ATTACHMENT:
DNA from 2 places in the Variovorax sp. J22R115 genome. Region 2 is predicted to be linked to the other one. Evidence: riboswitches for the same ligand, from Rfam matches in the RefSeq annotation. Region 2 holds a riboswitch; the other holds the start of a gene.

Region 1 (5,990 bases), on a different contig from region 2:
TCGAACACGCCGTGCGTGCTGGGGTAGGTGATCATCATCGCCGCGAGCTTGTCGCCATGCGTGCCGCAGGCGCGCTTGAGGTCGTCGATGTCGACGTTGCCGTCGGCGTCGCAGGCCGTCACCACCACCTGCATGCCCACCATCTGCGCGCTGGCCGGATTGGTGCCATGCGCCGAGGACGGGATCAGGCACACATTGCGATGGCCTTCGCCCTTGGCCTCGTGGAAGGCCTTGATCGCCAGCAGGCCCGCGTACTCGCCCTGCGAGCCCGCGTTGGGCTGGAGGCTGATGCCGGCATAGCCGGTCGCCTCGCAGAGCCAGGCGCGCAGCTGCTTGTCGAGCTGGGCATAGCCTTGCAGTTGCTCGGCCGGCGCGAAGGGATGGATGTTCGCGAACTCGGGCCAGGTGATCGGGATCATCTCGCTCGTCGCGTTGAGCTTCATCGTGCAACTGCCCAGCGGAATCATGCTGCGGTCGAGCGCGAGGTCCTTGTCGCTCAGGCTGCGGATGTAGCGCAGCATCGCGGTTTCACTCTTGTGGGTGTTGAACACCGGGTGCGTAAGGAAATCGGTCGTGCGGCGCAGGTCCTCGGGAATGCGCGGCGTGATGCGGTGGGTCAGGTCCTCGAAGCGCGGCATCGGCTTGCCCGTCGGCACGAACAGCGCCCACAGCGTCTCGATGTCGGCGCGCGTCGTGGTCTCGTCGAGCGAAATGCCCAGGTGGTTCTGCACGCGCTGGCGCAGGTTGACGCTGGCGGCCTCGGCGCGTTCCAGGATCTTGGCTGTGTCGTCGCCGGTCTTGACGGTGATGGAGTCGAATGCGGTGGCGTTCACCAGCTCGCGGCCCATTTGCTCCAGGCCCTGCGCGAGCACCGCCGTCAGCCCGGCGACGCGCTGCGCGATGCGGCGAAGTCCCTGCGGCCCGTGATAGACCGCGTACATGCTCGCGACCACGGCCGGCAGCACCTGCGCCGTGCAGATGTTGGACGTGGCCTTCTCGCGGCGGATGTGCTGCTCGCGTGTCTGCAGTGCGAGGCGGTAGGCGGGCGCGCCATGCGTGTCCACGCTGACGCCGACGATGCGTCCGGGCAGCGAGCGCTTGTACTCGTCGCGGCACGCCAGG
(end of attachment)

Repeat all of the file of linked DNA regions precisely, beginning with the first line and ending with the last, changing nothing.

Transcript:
DNA from 2 places in the Variovorax sp. J22R115 genome. Region 2 is predicted to be linked to the other one. Evidence: riboswitches for the same ligand, from Rfam matches in the RefSeq annotation. Region 2 holds a riboswitch; the other holds the start of a gene.

Region 1 (5,990 bases), on a different contig from region 2:
TCGAACACGCCGTGCGTGCTGGGGTAGGTGATCATCATCGCCGCGAGCTTGTCGCCATGCGTGCCGCAGGCGCGCTTGAGGTCGTCGATGTCGACGTTGCCGTCGGCGTCGCAGGCCGTCACCACCACCTGCATGCCCACCATCTGCGCGCTGGCCGGATTGGTGCCATGCGCCGAGGACGGGATCAGGCACACATTGCGATGGCCTTCGCCCTTGGCCTCGTGGAAGGCCTTGATCGCCAGCAGGCCCGCGTACTCGCCCTGCGAGCCCGCGTTGGGCTGGAGGCTGATGCCGGCATAGCCGGTCGCCTCGCAGAGCCAGGCGCGCAGCTGCTTGTCGAGCTGGGCATAGCCTTGCAGTTGCTCGGCCGGCGCGAAGGGATGGATGTTCGCGAACTCGGGCCAGGTGATCGGGATCATCTCGCTCGTCGCGTTGAGCTTCATCGTGCAACTGCCCAGCGGAATCATGCTGCGGTCGAGCGCGAGGTCCTTGTCGCTCAGGCTGCGGATGTAGCGCAGCATCGCGGTTTCACTCTTGTGGGTGTTGAACACCGGGTGCGTAAGGAAATCGGTCGTGCGGCGCAGGTCCTCGGGAATGCGCGGCGTGATGCGGTGGGTCAGGTCCTCGAAGCGCGGCATCGGCTTGCCCGTCGGCACGAACAGCGCCCACAGCGTCTCGATGTCGGCGCGCGTCGTGGTCTCGTCGAGCGAAATGCCCAGGTGGTTCTGCACGCGCTGGCGCAGGTTGACGCTGGCGGCCTCGGCGCGTTCCAGGATCTTGGCTGTGTCGTCGCCGGTCTTGACGGTGATGGAGTCGAATGCGGTGGCGTTCACCAGCTCGCGGCCCATTTGCTCCAGGCCCTGCGCGAGCACCGCCGTCAGCCCGGCGACGCGCTGCGCGATGCGGCGAAGTCCCTGCGGCCCGTGATAGACCGCGTACATGCTCGCGACCACGGCCGGCAGCACCTGCGCCGTGCAGATGTTGGACGTGGCCTTCTCGCGGCGGATGTGCTGCTCGCGTGTCTGCAGTGCGAGGCGGTAGGCGGGCGCGCCATGCGTGTCCACGCTGACGCCGACGATGCGTCCGGGCAGCGAGCGCTTGTACTCGTCGCGGCACGCCAGG